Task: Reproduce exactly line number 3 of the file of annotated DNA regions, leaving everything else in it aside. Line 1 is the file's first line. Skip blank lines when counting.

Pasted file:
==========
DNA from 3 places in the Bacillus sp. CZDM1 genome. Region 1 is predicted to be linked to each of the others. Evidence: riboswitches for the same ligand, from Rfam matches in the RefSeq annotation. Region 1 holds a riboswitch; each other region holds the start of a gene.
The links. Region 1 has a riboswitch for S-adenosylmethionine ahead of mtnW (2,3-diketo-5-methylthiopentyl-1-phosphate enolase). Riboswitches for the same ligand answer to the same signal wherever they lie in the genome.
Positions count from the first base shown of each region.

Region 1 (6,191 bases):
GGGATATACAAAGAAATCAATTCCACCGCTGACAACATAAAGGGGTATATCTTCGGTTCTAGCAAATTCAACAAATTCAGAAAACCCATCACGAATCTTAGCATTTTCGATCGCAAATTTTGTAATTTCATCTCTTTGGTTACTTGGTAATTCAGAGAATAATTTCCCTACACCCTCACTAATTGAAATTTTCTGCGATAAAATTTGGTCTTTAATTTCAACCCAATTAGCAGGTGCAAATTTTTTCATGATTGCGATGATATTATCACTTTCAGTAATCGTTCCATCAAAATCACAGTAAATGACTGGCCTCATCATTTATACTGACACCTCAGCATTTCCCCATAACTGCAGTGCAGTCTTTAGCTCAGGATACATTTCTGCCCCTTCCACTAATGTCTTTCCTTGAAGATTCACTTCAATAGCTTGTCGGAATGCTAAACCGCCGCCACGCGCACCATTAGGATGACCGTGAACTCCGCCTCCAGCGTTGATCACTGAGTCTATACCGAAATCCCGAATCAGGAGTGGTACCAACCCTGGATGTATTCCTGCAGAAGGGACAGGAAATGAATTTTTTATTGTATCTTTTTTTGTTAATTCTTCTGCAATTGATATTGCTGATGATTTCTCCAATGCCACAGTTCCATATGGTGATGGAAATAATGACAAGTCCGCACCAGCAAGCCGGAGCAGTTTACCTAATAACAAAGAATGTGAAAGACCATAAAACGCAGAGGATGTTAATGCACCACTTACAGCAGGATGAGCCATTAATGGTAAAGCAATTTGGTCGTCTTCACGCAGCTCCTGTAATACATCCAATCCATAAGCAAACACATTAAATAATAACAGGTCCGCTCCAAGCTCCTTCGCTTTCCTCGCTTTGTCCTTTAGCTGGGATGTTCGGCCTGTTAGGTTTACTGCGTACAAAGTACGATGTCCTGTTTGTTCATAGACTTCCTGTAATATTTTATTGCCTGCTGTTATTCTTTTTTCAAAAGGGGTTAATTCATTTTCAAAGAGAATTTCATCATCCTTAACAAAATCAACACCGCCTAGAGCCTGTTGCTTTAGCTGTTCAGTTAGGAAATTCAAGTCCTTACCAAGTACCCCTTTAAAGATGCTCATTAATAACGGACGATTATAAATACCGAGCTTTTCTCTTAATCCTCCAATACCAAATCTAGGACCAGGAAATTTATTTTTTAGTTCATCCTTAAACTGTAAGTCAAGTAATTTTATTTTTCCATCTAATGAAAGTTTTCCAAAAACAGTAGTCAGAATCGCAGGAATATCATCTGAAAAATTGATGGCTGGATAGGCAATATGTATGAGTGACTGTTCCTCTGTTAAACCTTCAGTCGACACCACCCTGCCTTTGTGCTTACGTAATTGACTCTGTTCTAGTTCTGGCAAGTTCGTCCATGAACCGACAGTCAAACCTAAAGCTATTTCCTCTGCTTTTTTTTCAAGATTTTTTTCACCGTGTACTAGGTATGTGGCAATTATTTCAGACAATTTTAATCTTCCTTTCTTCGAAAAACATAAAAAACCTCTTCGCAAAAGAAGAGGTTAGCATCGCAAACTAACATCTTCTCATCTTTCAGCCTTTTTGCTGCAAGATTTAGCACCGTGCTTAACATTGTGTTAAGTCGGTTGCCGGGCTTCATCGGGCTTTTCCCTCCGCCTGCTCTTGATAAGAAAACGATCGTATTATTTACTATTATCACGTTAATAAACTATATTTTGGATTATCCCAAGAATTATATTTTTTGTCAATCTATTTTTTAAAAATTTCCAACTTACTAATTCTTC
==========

Positions count from the first base shown of each region.